Stories work better with a real play-off of positive and negative charges. Something good happens, and then something bad. Then something even better than before, and then something even worse than before. Robert McKee describes a second device, called “gap of expectation”: that’s where your character’s expectations of an event are blown apart by reality.

03. Oi! Where’s the conflict?

You’re making a film about that homeless person on a mission to get his life back on track. The first thing he wants to do is get some money for a small flat. He asks the council. They give him the money. The end.

Lame story.

Why? Because there is no conflict! I hate conflict in real life, but in storytelling it’s essential. There must be forces opposing your character and their mission. And sparks must fly. McKee lists three types of conflict:

  1. Inner conflict: your character is in conflict with themselves (Kramer vs Kramer)
  2. Personal: your character’s in conflict with people around them (Casablanca)
  3. Extrapersonal: your character’s on conflict with something massive (Independence Day)

04. climax!

Traditionally stories end in a climax. The ever increasing ups and downs culminate in either an ultimate high (happy ending) or ultimate low (sad ending). Either way, the key word is “ultimate”. In Hollywood-land the ending must be so climatic they cannot possibly imagine another way of doing it.

In the real world it is not always the way, but you should have half a mind on how your story is going to end. Crucially if they’ve been set off on a quest, they should finish it for better or worse. The ending should still be “absolute and irreversible”.

05. use tried and tested storytelling techniques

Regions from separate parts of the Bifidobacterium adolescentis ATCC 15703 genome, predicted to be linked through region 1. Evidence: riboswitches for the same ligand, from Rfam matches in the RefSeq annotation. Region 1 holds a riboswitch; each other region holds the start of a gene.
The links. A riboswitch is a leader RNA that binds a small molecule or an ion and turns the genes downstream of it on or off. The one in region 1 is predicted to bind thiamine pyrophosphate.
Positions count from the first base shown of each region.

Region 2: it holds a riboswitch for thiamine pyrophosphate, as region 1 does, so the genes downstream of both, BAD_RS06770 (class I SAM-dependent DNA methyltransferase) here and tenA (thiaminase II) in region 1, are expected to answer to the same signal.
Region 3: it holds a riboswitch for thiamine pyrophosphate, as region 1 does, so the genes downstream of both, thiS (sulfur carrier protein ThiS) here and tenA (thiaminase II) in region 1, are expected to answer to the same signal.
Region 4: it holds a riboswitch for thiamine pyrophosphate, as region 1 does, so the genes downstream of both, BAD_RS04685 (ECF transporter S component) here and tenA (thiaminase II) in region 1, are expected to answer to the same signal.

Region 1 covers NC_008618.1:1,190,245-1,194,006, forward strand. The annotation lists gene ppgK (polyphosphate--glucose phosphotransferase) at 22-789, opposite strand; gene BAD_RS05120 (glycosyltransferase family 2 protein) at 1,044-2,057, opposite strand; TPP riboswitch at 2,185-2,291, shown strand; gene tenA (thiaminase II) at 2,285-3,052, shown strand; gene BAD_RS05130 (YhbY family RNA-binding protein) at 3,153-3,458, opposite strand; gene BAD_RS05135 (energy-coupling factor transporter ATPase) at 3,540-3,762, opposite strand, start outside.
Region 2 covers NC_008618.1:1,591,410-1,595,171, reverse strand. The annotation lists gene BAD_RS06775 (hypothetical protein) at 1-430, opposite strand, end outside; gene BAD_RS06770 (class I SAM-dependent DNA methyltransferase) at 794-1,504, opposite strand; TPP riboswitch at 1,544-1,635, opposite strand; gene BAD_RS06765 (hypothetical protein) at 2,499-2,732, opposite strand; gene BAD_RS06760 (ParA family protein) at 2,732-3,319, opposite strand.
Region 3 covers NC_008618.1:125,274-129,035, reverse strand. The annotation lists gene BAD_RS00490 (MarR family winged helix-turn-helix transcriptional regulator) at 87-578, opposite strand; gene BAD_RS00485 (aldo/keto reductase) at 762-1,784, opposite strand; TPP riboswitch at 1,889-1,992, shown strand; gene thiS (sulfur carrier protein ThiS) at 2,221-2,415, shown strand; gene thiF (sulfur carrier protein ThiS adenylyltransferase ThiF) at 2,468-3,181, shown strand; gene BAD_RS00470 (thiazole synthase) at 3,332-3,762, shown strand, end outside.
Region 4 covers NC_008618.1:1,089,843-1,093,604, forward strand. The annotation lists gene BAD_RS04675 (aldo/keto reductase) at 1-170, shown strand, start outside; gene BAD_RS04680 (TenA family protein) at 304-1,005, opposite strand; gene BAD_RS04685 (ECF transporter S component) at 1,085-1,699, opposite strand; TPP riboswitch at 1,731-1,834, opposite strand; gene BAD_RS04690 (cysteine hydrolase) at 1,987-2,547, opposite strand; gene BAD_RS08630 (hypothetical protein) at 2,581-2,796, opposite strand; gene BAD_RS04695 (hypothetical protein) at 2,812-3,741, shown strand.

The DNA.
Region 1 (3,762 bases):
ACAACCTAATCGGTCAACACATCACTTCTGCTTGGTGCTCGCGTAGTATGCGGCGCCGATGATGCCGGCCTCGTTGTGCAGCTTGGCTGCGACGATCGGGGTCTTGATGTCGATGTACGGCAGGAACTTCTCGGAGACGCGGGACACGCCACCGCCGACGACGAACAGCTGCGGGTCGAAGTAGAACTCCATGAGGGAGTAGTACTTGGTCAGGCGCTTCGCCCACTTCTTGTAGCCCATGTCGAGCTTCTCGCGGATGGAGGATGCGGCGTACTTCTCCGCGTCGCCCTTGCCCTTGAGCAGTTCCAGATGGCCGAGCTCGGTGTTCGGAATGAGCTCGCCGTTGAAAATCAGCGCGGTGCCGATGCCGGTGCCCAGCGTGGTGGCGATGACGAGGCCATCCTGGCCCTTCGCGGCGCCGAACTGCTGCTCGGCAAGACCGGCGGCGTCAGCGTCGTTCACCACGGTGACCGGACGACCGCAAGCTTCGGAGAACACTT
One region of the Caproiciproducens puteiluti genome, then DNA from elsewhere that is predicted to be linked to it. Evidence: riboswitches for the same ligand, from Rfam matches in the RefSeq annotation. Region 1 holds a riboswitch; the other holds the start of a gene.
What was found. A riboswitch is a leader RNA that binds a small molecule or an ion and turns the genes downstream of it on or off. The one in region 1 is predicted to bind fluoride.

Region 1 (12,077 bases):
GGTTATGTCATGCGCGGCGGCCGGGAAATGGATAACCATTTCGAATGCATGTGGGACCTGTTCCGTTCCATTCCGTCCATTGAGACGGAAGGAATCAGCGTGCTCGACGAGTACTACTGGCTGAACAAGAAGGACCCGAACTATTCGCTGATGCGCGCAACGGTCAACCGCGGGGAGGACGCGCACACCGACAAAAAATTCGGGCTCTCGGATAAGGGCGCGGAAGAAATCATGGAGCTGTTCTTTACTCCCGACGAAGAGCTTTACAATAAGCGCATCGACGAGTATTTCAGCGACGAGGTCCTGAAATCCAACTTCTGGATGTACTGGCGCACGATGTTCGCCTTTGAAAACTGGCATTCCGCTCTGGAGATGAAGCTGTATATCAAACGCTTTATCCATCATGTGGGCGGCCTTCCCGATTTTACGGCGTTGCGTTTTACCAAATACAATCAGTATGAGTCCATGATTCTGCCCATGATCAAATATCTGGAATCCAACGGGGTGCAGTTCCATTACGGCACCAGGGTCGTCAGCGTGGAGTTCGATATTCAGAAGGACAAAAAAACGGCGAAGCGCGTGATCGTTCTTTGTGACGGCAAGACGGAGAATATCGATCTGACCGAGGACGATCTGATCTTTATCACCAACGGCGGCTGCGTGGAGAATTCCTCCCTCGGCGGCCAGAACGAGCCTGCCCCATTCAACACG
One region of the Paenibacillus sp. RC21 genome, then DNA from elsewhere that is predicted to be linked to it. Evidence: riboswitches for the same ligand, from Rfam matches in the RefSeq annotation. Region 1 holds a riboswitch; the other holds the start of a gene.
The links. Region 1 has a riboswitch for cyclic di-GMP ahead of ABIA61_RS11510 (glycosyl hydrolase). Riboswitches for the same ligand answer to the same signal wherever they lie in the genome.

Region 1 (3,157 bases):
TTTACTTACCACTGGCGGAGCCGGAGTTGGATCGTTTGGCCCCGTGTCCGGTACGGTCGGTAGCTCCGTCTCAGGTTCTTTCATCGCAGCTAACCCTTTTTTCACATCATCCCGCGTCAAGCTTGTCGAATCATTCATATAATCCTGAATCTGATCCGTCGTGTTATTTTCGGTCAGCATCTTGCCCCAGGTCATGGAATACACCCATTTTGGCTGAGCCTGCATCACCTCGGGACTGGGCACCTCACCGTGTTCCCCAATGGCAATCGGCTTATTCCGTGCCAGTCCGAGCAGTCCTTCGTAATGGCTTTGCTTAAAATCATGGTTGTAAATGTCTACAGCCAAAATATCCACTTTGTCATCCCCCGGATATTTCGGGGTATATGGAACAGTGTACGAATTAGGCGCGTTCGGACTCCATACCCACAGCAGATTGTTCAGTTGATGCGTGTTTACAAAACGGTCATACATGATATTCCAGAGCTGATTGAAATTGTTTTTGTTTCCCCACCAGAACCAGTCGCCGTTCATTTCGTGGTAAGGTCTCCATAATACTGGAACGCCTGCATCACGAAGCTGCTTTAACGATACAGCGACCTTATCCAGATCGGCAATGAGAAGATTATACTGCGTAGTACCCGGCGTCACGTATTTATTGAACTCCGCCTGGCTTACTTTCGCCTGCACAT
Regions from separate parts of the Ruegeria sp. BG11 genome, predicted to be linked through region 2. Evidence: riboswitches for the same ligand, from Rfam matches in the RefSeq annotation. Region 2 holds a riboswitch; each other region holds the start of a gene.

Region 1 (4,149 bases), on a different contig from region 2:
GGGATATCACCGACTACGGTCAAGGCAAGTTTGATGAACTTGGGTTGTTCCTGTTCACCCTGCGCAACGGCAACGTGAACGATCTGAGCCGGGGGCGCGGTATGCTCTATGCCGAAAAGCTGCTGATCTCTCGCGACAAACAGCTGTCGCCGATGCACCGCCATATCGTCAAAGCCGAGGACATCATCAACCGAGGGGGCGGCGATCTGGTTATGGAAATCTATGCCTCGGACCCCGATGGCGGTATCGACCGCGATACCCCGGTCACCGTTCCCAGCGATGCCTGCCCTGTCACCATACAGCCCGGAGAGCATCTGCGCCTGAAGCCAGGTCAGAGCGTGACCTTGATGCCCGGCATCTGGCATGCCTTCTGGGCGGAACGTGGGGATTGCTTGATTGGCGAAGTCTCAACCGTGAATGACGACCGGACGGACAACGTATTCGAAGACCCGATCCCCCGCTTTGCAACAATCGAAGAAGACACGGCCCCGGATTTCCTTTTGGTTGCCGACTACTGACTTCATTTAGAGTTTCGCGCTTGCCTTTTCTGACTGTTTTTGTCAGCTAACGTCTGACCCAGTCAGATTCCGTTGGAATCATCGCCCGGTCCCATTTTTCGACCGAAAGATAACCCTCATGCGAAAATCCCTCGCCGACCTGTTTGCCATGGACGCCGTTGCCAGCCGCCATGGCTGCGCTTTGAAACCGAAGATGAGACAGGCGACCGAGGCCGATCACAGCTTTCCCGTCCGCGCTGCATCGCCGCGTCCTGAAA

There are lots of little storytelling devices you can use to add some sparkle to your work.

  • Book-ending: returning the character/place/event which opened your piece, at the end, is a nice way to sum up what’s changed. It can add a bit of emotional punch too.
  • Narrative hook: opening the piece with an enticing, unexplained event, interview, image to suck the viewers right in
  • Get the crayons out: popular in internet memes everywhere, getting people to write something down and hold it up to the camera is very effective (just check out SOTM if you need proof); I know of a very experienced reporter who took crayons and paper to a refugee camp and got children to draw the terrible things they’d seen: another great device.

06. stories are everywhere!

These guidelines are really used by authors, and screen writers – people who create stories from scratch. As journalists we aren’t making up stories (hopefully not, anyway) – but we should have our eyes and ears open to these elements in the real world to heighten the sense of story for our audience.

And most of all – remember stories are everywhere! I have never been more inspired than by reading Cory Tennis’ advice to one floundering journalism graduate, unable to get work:

“And then, with the irony that cloaks us against utter nihilism, we think, if only we were living in more interesting times! And that is the confounding thing about it, isn’t it? That we stand on the nodal point of a great, creaking, crunching change in historical direction, at the beginning of cataclysmic planetary collapse, at the dying of civilization, at the rising of new empires, at our own meltdown, as a million stories bloom out of the earth like wildflowers in the spring and we think, gee, uh, if only there were some good stories to tell.”

The best way to learn the craft of storytelling, is to get out there and tell some.

The final word:

“A storyteller is a life poet, an artist who transforms day-to-day living, inner life and outer life, dream and actuality into a poem whose rhyme scheme is events rather than words – a two-hour metaphor that says: Life is like this! Therefore a story must be abstract from life to discover its essences, but must not become an abstraction that loses all sense of a life-as-lived. A story must be like life, but not so verbatim that it has no depth or meaning beyond anyone in the street.”

Robert McKee Story.

Next: the creative entrepreneur!